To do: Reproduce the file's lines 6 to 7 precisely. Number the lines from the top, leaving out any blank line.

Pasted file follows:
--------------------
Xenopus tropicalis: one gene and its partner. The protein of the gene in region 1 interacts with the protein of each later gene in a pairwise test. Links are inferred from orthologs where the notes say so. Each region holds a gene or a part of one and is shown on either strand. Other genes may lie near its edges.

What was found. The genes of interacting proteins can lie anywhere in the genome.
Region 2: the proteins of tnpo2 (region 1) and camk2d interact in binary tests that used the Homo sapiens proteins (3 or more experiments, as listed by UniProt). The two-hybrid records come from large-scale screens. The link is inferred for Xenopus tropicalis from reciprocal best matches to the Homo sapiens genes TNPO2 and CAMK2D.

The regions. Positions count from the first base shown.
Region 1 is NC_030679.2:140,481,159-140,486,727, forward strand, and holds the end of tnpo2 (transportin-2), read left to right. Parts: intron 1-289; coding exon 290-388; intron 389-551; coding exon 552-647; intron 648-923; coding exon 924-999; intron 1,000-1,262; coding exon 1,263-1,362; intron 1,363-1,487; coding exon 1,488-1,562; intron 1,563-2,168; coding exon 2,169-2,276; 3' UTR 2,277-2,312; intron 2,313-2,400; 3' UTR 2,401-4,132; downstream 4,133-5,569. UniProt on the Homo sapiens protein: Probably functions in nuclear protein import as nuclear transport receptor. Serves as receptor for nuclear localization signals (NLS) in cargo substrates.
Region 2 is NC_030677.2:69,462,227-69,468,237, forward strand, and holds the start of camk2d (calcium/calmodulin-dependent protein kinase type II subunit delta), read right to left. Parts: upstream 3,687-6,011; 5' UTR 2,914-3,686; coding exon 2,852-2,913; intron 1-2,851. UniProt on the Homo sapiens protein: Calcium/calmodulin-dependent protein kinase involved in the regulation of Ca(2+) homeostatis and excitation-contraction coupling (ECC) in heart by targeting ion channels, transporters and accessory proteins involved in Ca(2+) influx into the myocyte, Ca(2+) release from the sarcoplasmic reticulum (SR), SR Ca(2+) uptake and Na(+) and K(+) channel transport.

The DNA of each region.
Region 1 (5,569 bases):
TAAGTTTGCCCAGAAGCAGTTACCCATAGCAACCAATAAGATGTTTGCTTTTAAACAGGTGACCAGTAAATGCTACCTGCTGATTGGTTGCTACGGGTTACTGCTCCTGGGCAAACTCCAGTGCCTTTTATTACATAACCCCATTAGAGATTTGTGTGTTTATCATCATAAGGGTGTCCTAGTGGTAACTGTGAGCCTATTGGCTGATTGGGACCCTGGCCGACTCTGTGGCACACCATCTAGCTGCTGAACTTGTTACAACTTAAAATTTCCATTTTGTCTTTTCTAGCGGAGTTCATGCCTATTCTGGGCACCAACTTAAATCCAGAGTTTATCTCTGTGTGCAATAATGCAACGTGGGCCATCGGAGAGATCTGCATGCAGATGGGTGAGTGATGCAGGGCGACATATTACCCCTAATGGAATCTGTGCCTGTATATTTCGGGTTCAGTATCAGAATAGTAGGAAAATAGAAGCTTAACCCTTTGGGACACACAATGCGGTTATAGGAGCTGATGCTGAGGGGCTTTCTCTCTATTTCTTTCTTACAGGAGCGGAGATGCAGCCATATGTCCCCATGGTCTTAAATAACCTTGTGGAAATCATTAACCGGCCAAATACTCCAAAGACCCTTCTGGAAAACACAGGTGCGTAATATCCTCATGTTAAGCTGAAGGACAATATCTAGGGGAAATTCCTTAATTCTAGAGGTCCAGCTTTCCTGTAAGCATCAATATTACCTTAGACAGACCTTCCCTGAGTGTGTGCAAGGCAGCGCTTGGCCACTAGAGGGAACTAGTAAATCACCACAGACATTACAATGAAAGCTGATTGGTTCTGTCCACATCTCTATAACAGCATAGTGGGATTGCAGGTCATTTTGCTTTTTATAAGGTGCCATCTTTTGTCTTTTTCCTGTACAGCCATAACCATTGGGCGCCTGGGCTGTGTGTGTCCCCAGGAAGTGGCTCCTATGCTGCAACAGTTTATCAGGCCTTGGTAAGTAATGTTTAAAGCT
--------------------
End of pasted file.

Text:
Region 2 is NC_030677.2:69,462,227-69,468,237, forward strand, and holds the start of camk2d (calcium/calmodulin-dependent protein kinase type II subunit delta), read right to left. Parts: upstream 3,687-6,011; 5' UTR 2,914-3,686; coding exon 2,852-2,913; intron 1-2,851. UniProt on the Homo sapiens protein: Calcium/calmodulin-dependent protein kinase involved in the regulation of Ca(2+) homeostatis and excitation-contraction coupling (ECC) in heart by targeting ion channels, transporters and accessory proteins involved in Ca(2+) influx into the myocyte, Ca(2+) release from the sarcoplasmic reticulum (SR), SR Ca(2+) uptake and Na(+) and K(+) channel transport.

The DNA of each region.